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4D Wavelet Estimation

P. Thore*, Total E&P UK and T.D. Blanchard, Total E&P UK.


Summary
In this paper we propose a new approach to estimate
wavelets associated with 4D data. Our approach does not
use well logs and therefore can estimate wavelets at various
space positions and so enables the estimation of laterally
varying wavelets. We assume that 4D signal solely occurs
at a limited number of layers. Using this simple observation
it is possible to invert for reflectivity series and wavelets at
the same time. We present results obtained on real data and
compare them to traditional estimated wavelets using welllogs.
Introduction
Wavelet estimation is still a key question in geophysics.
Technologies used for wavelets estimation relate on the
convolution equation (Walden and White 1984):
() = () () + () (1).
Where S(t) represent the seismic signal, r(t) the reflectivity
series of the earth, w(t) the wavelet and n(t) the noise.
Usually the following assumptions are made: noise is
uncorrelated and has a gaussian distribution (always), and
reflectivity series is white (often). Based on these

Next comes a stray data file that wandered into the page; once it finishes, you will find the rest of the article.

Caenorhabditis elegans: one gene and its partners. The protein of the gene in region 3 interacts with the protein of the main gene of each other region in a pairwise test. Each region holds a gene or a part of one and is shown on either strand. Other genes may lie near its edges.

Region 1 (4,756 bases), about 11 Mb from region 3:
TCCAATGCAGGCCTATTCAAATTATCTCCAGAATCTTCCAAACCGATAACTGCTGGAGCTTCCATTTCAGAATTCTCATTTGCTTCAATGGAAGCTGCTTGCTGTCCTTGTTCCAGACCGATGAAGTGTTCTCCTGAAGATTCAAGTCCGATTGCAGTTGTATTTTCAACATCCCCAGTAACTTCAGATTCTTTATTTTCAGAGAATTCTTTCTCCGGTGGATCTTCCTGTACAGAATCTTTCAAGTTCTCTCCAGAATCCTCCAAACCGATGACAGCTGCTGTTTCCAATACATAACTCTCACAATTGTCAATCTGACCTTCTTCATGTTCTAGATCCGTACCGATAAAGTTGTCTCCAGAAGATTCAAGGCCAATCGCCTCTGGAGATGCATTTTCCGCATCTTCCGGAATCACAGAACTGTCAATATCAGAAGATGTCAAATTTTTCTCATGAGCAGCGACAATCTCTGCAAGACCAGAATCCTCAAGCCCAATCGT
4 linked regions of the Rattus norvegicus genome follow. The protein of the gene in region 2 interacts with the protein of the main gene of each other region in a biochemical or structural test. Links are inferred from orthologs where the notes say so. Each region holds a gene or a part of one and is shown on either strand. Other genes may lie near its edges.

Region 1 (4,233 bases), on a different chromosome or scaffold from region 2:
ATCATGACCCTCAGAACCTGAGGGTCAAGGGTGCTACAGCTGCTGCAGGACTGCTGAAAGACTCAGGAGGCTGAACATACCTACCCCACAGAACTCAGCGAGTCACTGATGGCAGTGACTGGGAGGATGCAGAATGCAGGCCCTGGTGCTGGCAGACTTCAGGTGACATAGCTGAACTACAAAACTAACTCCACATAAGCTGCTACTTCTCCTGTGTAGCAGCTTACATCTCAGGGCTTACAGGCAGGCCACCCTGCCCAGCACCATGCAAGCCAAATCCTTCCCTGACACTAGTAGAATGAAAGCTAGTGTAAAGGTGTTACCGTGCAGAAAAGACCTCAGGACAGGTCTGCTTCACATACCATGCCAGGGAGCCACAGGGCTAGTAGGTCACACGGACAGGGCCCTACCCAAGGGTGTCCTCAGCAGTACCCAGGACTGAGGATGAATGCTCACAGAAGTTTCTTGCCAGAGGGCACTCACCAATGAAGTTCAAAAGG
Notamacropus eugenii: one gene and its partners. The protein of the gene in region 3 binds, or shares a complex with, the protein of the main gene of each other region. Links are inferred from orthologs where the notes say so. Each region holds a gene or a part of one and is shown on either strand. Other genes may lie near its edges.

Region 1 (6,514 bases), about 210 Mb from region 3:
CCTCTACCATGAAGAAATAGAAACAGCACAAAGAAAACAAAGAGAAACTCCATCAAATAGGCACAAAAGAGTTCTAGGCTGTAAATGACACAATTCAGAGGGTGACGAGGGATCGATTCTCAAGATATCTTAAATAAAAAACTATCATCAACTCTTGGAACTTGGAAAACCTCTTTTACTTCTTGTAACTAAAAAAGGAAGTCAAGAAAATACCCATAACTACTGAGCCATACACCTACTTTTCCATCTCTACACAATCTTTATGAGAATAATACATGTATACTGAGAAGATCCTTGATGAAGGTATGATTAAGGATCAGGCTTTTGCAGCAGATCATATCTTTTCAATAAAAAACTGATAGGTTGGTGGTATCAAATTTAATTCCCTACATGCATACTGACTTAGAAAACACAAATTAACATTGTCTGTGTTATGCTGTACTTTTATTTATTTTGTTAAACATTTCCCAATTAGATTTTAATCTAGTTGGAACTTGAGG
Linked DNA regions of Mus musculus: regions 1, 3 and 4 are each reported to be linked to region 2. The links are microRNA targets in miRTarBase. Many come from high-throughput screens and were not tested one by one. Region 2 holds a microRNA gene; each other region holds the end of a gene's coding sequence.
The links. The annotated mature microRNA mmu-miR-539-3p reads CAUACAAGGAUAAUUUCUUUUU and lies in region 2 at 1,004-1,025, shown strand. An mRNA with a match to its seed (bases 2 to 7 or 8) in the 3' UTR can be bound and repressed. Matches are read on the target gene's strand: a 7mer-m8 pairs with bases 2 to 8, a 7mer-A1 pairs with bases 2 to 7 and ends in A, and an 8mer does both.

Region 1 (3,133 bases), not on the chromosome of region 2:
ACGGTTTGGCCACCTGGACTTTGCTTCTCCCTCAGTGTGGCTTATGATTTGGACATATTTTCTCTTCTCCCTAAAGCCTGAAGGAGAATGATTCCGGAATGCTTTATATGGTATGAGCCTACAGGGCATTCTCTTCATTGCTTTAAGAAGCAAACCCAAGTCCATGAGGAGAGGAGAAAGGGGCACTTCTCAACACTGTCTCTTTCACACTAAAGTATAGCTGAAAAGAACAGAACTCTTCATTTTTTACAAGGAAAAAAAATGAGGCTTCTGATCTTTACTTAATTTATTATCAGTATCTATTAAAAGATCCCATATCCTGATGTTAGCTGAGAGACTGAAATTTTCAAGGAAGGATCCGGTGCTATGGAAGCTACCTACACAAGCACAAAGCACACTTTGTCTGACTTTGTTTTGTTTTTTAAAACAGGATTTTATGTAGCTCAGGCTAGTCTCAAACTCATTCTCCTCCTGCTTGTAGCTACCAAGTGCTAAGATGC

assumptions common approaches for wavelet estimation
include:

Using well logs: first estimate the spectrum from


statistics of traces around the well, find the best
trace position and finally estimate the phase
which provides the best match between seismic
data and synthetics (White and Simm 1983). This
strategy can also be applied to an ensemble of
wells as in Malkin and Canning( 2008).

Using seismic data only: first estimate the


spectrum from statistics of traces, then estimate
the phase using high order statistics (Edgar and
Van der Baan 2011). Another approach is to
assume that wavelet has a minimum phase which
therefore could be solved analytically (Brown et
al 1988).

Using wells but recognizing that equation (1) is


not exact. Bayesian approaches have been
developed (Buland and Omre 2003 and Gunning
and Glimsky2006) that introduce uncertainties
such those related to inaccuracy in time to depth
conversions,.

Using only seismic but enforcing sparsity in


reflectivity series and using linear programming

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approaches to estimate wavelet and reflectivity


altogether (Yao and Galbraith 2012).
Each of these approaches has advantages and